Storm clouds pass by the Peace tower and Parliament hill Tuesday August 18, 2020 in Ottawa. The parliamentary budget office says a one-time payment this fall to people with disabilities will cost the federal treasury $792 million. THE CANADIAN PRESS/Adrian Wyld

Storm clouds pass by the Peace tower and Parliament hill Tuesday August 18, 2020 in Ottawa. The parliamentary budget office says a one-time payment this fall to people with disabilities will cost the federal treasury $792 million. THE CANADIAN PRESS/Adrian Wyld

Liberals to release federal budget with eye on managing crisis, post-pandemic growth

There is a political element to the budget, as feds need to find at least one other party to support it

The federal government will this afternoon unveil its spending plans to manage the remainder of the COVID-19 crisis and chart an economic course in a post-pandemic Canada.

The Liberals’ first budget in two years is expected to outline the government’s plans for a national child-care system, including what strings will be attached to any spending.

There are also expected to be measures to boost the supply of affordable housing and money aimed at greening the economy as the Liberals look to chart a path for promises on climate change.

Meanwhile, Finance Minister Chrystia Freeland is being asked by provinces for more health-care money to manage the ongoing pandemic and future costs, while hard-hit businesses, charities and workers are looking for a pledge to keep aid flowing beyond the summer when many programs are slated to end.

There is also a political element to the budget, as the government needs to find at least one other major party to support the document in confidence votes in the House of Commons.

Without a parliamentary dance partner, the government would fall and the country would be plunged into a federal election campaign.

Elliot Hughes, a one-time adviser to the last Liberal finance minister to table a budget, Bill Morneau, said this budget should balance Canadians’ present concerns about the pandemic with longer-term economic needs.

The document will also likely outline the Trudeau Liberals’ vision for the country that will, in turn, give opposition parties a chance today to lay out their own ideas to voters, he added.

“It’s for people to reflect and see and think, ‘What kind of approach by government best suits me and who do I want leading, frankly, in the years to come as we emerge from the pandemic?’ ” said Hughes, now with Summa Strategies.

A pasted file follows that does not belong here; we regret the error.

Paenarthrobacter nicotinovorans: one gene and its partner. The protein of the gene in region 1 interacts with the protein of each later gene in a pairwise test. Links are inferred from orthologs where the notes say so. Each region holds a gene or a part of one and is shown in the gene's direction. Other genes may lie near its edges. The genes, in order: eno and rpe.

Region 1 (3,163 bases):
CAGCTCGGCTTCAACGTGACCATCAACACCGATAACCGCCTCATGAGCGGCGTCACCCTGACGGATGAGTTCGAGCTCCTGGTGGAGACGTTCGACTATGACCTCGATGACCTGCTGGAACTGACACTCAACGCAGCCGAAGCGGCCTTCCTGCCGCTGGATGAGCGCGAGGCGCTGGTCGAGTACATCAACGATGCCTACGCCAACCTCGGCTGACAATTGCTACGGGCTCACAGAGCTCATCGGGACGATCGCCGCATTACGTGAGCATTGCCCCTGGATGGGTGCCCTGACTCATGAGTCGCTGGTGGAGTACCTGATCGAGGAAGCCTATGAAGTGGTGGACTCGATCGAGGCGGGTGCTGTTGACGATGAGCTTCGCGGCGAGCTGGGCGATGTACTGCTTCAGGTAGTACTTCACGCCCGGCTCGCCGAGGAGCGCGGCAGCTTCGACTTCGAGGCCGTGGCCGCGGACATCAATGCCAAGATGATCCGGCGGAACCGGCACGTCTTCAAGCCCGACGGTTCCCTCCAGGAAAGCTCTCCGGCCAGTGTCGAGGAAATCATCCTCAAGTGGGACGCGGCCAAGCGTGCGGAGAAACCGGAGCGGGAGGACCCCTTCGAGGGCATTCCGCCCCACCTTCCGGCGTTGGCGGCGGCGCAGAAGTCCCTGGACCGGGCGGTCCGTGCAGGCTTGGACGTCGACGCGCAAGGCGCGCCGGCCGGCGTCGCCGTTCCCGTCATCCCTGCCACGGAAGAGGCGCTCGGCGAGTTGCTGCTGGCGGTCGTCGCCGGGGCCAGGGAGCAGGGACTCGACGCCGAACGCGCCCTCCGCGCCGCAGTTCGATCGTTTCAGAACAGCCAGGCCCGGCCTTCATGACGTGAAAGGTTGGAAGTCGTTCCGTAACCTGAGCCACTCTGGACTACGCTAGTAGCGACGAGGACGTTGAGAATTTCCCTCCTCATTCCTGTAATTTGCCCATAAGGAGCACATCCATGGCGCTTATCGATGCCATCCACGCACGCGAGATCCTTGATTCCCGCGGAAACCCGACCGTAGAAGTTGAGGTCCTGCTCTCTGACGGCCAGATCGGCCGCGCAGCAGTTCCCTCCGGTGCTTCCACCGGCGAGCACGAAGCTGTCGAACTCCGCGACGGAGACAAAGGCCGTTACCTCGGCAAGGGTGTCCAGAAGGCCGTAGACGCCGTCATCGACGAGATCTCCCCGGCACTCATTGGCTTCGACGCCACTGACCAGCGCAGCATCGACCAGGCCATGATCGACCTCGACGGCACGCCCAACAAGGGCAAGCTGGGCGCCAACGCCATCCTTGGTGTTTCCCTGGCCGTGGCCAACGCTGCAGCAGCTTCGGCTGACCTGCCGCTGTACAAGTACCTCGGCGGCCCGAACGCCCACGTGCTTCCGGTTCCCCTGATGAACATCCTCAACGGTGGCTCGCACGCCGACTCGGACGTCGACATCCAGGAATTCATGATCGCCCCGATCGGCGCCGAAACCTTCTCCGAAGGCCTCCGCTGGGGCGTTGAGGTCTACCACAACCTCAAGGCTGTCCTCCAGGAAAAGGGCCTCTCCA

The deadly virus has led to economic restrictions that in turn forced the closure of non-essential businesses, schools and daycares, causing a historic slide in employment.

There was an equally historic flow of federal aid to brace the financial foundations of businesses and households, with today’s budget detailing last year’s deficit that was last estimated to be $380 billion.

Although the economy overall has done better than previously expected, there are still pockets of hurt in the country with sectors highly reliant on in-person interactions, such as restaurants and tourism, looking at a long recovery.

Public confidence, too, is being shaken in government as Canadians feel under siege in the face of a third wave of COVID-19, said Kathy Brock, a professor at Queen’s University’s school of policy studies.

“They’re looking at this budget to say, ‘Well, what can government can do and what is government going to do to help citizens, to help sectors of the economy?” ” Brock said.

The Liberals’ favoured fiscal guardrail to keep spending from going off the rails — the debt-to-GDP ratio — has itself gone astray. The government should work to stabilize the figure and outline a plan to eventually reduce it, said RBC senior economist Josh Nye.

“It’s going to take an extremely long time to get back to the levels that we saw pre-pandemic,” he said. “Certainly making sure things are moving in the right direction, I think that’s something that investors and rating agencies will want to see.”

READ MORE: Election reticence expected to temper political battle over federal budget

Jordan Press, The Canadian Press


Like us on Facebook and follow us on Twitter.

Coronavirusfederal budgetLiberals

Just Posted

Send your letter to the editor via email to news@summerlandreview.com. Please included your first and last name, address, and phone number.
LETTER: Summerland’s lakeshore land should be protected

There is an opportunity to restore this important lakeshore habitat for fish and wildlife

BC Transit is planning several route expansions in Penticton in 2022. (Black Press file photo)